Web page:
“The Tetris Effect” is a phenomenon that occurs when someone becomes so absorbed in a repetitive puzzle-based task that their thoughts and dreams begin to pattern themselves after the object of their focus. It’s not the only way to judge the quality of a puzzle game, but certainly any game that manages to creep into players’ brains in a similar fashion as one of the most perfect puzzle titles of all time must be doing something right. Max Krieger’s CROSSNIQ+ is one of those games.
An evolution of a browser game developed by Krieger in 2017, CROSSNIQ+ is built around the concept of creating crosses by sliding colored tiles. It’s a simple, but incredibly fun mechanic, one that is taken to new levels in this retail version of the game — which comes with more styles of play, an online ranking system, and a Y2K-aesthetic-based theming.
Let’s Cross – Aim For the Top!
CROSSNIQ+’s gameplay is influenced by Japanese puzzle games of the late 90s, presenting a simple mechanic with lots of advanced strategies and mechanics that make it easy to learn, but hard to master. The controls are tight and efficient, and though at first I felt that moving the cursor from tile to tile was a bit too slow, the game does a good job of combatting this with tricks, shortcuts and advanced techniques. Once I learned how to integrate these mechanics into my strategy, the feeling of moving too slow dissipated.
One of CROSSNIQ+’s best features is that it offers four different play styles. There’s Endless mode, where the goal is to go as far as you can by creating crosses to refill the timer; Time Attack, where you try to get the highest score in a limited amount of time; Chillout Mode, where you can simply make crosses with no score and no timer; and Versus Mode, a two-player battle that leans into the game’s throwback vibe by focusing on a local multiplayer experience.
Endless mode is the most compelling to me, since doing well translates to a longer play time. Chillout mode is a smart addition to the game, allowing you to get a feel for the mechanics and practice for the faster-paced modes. Versus will probably be the source of the game’s longevity, since the character select, special abilities and game-changing items add a creative and hectic layer to the game. The timer in Versus mode can feel a bit too short at times, but the handicap meter allows you to adjust this a bit, and time-based items can also help.
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Versus mode showcases out one of the best features of CROSSNIQ+ — customization. The game is chock full of adjustable features to suit any player preference, especially in versus battles. On top of the handicap meter, you can choose what items appear on the board, turn off items altogether (for those Fox Only, Final Destination players out there) and, as mentioned, choose different characters with different special abilities.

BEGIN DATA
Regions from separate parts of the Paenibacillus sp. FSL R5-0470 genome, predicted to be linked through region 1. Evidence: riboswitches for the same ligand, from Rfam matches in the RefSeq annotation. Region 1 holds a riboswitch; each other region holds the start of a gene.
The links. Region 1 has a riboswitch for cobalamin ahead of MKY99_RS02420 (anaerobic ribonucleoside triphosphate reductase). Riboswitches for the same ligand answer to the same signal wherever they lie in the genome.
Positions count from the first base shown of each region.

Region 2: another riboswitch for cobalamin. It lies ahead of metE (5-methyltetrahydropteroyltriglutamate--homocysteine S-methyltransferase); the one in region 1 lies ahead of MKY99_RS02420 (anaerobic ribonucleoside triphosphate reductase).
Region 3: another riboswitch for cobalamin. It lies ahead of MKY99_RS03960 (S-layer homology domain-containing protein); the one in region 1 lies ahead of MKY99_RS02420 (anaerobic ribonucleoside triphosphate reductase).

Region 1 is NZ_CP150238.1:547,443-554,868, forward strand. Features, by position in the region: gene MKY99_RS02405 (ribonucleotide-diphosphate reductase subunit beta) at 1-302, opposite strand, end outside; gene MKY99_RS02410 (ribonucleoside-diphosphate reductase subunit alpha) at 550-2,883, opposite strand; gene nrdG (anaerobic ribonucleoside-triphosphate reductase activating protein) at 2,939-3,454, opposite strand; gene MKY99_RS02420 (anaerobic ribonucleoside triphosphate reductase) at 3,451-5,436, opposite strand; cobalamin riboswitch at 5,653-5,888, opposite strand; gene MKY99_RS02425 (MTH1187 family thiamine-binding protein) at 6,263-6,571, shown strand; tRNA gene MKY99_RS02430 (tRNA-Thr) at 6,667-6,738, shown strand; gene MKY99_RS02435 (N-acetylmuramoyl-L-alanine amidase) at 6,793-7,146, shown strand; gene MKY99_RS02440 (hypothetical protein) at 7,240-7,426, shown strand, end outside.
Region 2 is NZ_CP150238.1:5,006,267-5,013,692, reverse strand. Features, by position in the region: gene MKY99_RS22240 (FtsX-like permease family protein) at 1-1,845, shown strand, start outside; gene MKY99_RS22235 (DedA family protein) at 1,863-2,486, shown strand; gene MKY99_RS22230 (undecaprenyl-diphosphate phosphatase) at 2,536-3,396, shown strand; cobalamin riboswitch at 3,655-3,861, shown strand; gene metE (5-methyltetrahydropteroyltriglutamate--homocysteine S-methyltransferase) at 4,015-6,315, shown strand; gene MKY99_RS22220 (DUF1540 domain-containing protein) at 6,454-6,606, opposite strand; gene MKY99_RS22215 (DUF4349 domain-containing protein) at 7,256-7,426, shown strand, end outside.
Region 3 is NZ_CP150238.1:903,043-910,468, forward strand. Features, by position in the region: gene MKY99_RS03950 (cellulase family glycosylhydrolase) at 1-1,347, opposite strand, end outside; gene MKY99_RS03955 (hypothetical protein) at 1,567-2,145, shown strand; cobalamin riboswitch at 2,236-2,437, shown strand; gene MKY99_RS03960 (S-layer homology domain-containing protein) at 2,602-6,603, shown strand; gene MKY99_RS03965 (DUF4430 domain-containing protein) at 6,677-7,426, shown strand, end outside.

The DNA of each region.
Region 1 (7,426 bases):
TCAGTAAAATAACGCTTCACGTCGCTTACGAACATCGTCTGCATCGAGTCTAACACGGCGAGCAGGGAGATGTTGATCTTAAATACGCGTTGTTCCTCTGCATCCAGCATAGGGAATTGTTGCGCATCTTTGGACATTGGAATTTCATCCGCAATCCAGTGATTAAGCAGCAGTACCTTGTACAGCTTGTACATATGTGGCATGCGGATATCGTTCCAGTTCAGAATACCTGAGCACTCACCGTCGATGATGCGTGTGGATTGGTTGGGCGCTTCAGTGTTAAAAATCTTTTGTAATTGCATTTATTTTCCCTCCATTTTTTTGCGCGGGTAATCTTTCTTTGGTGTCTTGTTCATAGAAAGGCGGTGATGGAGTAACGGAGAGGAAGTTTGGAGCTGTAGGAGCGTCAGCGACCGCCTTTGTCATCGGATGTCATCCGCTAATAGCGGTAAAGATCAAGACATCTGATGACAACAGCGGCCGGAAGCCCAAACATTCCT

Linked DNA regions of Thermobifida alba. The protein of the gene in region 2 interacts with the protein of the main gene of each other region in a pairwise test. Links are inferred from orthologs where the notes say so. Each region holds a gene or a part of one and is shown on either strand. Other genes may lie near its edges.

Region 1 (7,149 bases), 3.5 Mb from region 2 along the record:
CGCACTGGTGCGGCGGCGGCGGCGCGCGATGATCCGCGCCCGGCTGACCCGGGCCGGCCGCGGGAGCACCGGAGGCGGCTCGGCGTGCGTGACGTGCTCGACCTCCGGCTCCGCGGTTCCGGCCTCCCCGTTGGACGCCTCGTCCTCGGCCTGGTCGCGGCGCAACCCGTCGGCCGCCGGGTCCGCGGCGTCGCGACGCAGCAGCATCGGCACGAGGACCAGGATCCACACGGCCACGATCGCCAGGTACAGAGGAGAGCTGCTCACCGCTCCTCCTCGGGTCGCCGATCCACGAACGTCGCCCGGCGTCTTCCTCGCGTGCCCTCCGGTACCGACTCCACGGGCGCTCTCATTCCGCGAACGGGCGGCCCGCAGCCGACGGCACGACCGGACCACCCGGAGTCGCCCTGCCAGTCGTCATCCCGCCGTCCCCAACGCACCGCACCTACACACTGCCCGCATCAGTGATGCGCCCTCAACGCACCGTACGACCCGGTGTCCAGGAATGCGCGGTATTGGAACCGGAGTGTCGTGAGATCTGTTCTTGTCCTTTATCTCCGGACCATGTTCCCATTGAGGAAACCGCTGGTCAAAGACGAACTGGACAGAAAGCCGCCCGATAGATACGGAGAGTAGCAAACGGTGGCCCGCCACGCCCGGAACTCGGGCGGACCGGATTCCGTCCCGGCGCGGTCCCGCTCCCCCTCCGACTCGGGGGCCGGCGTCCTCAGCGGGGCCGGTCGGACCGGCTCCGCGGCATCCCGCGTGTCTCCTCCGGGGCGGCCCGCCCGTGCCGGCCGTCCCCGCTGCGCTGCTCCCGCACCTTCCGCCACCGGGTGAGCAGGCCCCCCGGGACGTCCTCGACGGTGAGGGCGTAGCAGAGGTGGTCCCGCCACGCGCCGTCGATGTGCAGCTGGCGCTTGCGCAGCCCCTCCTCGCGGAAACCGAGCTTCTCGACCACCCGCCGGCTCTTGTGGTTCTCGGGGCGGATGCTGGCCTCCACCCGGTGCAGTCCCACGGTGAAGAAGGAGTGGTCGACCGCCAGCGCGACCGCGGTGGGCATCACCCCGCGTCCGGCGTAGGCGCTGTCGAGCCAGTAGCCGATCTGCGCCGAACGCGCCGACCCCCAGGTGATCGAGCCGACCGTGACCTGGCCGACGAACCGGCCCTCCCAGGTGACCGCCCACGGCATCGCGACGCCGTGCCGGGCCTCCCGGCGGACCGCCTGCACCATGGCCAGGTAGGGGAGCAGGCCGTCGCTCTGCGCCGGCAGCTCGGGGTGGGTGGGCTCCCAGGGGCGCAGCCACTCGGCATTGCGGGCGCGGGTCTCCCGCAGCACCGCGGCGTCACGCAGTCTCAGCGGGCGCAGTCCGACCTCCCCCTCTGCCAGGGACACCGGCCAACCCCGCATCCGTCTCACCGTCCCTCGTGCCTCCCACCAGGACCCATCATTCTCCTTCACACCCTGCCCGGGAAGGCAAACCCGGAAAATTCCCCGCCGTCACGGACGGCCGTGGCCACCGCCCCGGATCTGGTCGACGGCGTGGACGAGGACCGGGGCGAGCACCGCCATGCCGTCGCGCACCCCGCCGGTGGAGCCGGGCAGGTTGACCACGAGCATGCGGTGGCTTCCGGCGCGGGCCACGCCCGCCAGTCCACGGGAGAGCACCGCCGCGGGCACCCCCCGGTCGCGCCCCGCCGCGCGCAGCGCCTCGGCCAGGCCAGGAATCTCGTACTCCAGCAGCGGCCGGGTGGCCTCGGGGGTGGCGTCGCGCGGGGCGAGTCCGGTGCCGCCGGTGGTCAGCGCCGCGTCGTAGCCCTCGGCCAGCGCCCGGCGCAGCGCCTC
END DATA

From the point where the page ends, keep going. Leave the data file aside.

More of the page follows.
Additionally, each game mode gives you the ability to change the board’s three colors, a simple design choice that makes the game both customizable to player taste and accessible to colorblind players. Single player modes also allow you to change the music, and Chillout Mode has several background and theme options. To top it all off, CROSSNIQ+ has a store where you can spend in-game currency on unlockable versus items, alternate character outfits and additional themes for Chillout Mode.
All of these options and modes made it easy to find my preferred way of playing, a feature that not a lot of puzzle games can boast, and one of the many things that make CROSSNIQ+ stand out amongst its peers.
The Future Is Bright
The fun of CROSSNIQ+ is just half of the game’s appeal — the other half is its beautifully-crafted Y2K aesthetic. CROSSNIQ+’s look and feel owes itself to Krieger’s personal love of late ‘90s graphic and visual design — organic shapes, techy color schemes, futuristic fonts and a turn-of-the-century optimism that the future was going to be bright, cool and full of possibilities.
These elements of Y2K aesthetic shine bright in CROSSNIQ+’s design: the standard tile colors would feel right at home on a series of late ‘90s MP3 players, the flat, basic shapes over pre-rendered 3D backgrounds harken back to early DDR machines and other Japanese arcade games of the time, and the lovable characters attached to the game are wonderfully reminiscent of Kreiger’s influences — games like Puzzle Fighter II and Monkey Puzzle Exchanger.
There’s really no need for such heavy theming: the Versus Mode doesn’t have to have a character select, and there doesn’t need to be a narrative around the mode select, the shop, Chillout Mode or the tutorial, but these things imbue the game with so much heart. It’s a push for theming where other games might just give you the core mechanic and a hastily put-together menu, a push that elevates CROSSNIQ+ from a simple puzzle game to a video game time capsule experience.
CROSSNIQ+, releases on October 4th for Nintendo Switch via the Nintendo eShop and for Windows, Mac and Linux via Steam.
CROSSNIQ+ builds a strong game out of a fun concept paired with the developer’s clear and present love of late ‘90s future aesthetic. For every aspect of CROSSNIQ+ that feels too slow or too fast, there’s a customizable feature to combat these minor faults. CROSSNIQ+ is a great game for lovers of late ‘90s Japanese puzzle games.
- Fun and fast-paced concept
- Easy to learn, hard (but enjoyable) to master
- High level of customization
- Brilliantly-executed theming and design
- Controls feel slow at first
- Versus mode’s standard timer setting is a bit too fast
- Aesthetic/theming sometimes gets in the way of understanding the game